Considering we are using the same manufacturer, and potentially getting different results for the same input, then we have to ask "where and why do the calculations differ. Do you think you were originally wrong, or are you making up for something?"
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Posted: Wed Aug 24, 2005 1:50 pm 
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I see where everyone is coming from here. And I think everyone is right!
I think, and FPV_GTp, you're not gonna like this :P
Chassis dynos are inherently going to have some inaccuracies.
It's almost impossible to avoid.
SO many variables can modify the end reading, that to control them all perfectly is nigh on impossible.
Maybe, instead of just a unified software mode (Dyno Dynamics, shootout), a unified set of operating procedures needs to be adhered to as well. i.e, allow dyno 'cool down' period(obviously this won't be possible in all circumstances), etc. etc.
It would go a small way to providing more repeatable results.
I call this method the 'Steady' method...

 

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 Post subject: lol im never angry
Posted: Wed Aug 24, 2005 1:59 pm 
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Steady ED wrote:
I see where everyone is coming from here. And I think everyone is right!
I think, and FPV_GTp, you're not gonna like this :P
Chassis dynos are inherently going to have some inaccuracies.
It's almost impossible to avoid.
SO many variables can modify the end reading, that to control them all perfectly is nigh on impossible.
Maybe, instead of just a unified software mode (Dyno Dynamics, shootout), a unified set of operating procedures needs to be adhered to as well. i.e, allow dyno 'cool down' period(obviously this won't be possible in all circumstances), etc. etc.
It would go a small way to providing more repeatable results.
I call this method the 'Steady' method...


hi

no i have no problem with ur comment nor anyone else for that matter

we are trying to set a controlled test

its simple
same dynos ( brand wise , same software ) ( same car ) ( same operator )

we can simulate the heat factor in the dyno and the car that will be tested

steady state testing or graph mode im easy which ever people prefer

datamine has some interesting ideas and i dont disagree totally with his ideas


forum is open for discussion but some times yes we all think we know it all

im only stating my opinion and from my own experiences with drag cars and street cars and chassis and engine dynos what i have encounted in my work place

cya

 

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Last edited by FPV_GTp on Wed Aug 24, 2005 2:19 pm, edited 1 time in total.

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Posted: Wed Aug 24, 2005 2:13 pm 
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Of course, we're all forgetting thiese things are computer controlled, and any one whos been around computers long enough, will know they've got a mind of their own sometimes. :p

I really don't have any more to add, I'm at the limits of my scientific knowledge. But by all means, this is sure an interesting and provocative topic.

 

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Posted: Wed Aug 24, 2005 7:22 pm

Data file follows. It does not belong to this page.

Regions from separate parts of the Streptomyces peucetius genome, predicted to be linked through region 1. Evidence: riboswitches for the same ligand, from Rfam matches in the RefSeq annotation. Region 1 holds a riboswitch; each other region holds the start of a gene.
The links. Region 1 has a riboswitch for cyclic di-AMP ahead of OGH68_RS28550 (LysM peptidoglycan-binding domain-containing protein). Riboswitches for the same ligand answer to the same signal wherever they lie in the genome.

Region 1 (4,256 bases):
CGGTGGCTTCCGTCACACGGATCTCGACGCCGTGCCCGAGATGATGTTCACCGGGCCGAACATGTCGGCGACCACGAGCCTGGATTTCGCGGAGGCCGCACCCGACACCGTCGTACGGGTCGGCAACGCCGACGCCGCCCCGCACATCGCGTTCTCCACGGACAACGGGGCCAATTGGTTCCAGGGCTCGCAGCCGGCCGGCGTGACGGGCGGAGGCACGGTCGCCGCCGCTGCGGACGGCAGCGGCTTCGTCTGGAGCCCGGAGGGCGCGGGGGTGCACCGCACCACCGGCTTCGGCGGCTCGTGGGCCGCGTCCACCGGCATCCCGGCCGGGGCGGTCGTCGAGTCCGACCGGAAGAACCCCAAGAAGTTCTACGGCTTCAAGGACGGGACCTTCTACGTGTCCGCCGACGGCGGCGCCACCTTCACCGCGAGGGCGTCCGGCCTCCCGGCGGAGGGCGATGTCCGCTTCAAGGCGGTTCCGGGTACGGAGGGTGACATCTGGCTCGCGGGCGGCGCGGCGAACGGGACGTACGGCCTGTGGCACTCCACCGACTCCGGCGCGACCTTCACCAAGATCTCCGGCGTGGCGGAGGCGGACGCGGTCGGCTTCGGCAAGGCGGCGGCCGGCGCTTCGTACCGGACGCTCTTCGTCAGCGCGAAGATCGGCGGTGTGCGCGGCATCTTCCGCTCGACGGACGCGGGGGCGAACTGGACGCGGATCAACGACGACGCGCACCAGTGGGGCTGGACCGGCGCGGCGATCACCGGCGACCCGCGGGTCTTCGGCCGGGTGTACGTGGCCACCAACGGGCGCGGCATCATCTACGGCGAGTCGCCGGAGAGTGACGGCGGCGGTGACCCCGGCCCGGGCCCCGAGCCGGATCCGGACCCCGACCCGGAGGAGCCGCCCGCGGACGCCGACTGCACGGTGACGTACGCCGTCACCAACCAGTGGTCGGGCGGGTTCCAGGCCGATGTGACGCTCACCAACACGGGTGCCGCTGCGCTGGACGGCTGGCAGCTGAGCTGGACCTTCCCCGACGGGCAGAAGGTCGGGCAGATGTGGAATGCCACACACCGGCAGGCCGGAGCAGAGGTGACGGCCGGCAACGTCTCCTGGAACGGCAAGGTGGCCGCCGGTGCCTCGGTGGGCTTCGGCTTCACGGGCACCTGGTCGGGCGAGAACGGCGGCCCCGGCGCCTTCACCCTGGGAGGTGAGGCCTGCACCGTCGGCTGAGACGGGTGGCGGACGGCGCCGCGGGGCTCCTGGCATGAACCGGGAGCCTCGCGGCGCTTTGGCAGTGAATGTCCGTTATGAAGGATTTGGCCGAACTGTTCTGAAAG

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It would be really interesting to see a controlled test...
One car, one dyno, with controlled circumstances. Like seeing what difference dyno heat, malfunctioning sensors and such can make.
Would give us all an idea about whether these are the major contributing factor to Chassis Dyno inaccuracy.
This IS a really thought provoking thread. I sat here for like an hour re-reading peoples posts and really thinking about it all.

 

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Posted: Wed Aug 24, 2005 7:36 pm 
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Yeah it is a good value thread !!

So many experts,not enough dynos !

I think Arm 79 is currently doing a lot of research atm, and He is learning the REAL workings of a chassis dyno.
He will be a good person to talk to in 6 or so months once he has finished his research.

 

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Posted: Thu Aug 25, 2005 11:35 pm 
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Apologies for buying into the thread late in the arguement, but just my opinion:

Remember what you are actually arguing. If you are trying to get a reading between two different cars, to see which produces a higher RWKW figure in a given dyno mode, it doesn't matter if some of the uncontrollable variables are not correct (air pressure, temp, 'nudge' settings, etc) as long as they are the SAME for both runs.

If you are trying to compare results for the SAME car, between different dyno's, then the outside variables become VERY important. As mentioned above, the software used takes into account these outside variables to calculate a produced figure. Even with the exact same input figure from the rollers, simple logic will tell you that if the mutating factors are different, a different end figure will be produced. That is, with ALL other factors being controlled (car, throttle application, dyno software) a different end figure will be produced if the outside uncontrollable figures are different. Even with the standard SI 1kg weight method, if outside variables differ, and these are taken into account when producing the end figure, the displayed result will differ between dynos, even though you are using the same scientifically calulated weight (or car) and dyno software. Out side figures may just seem like details, but they are details that will affect the displayed result (perhaps the 'real' result to a much lesser extent), and for that fact they cannot be ignored.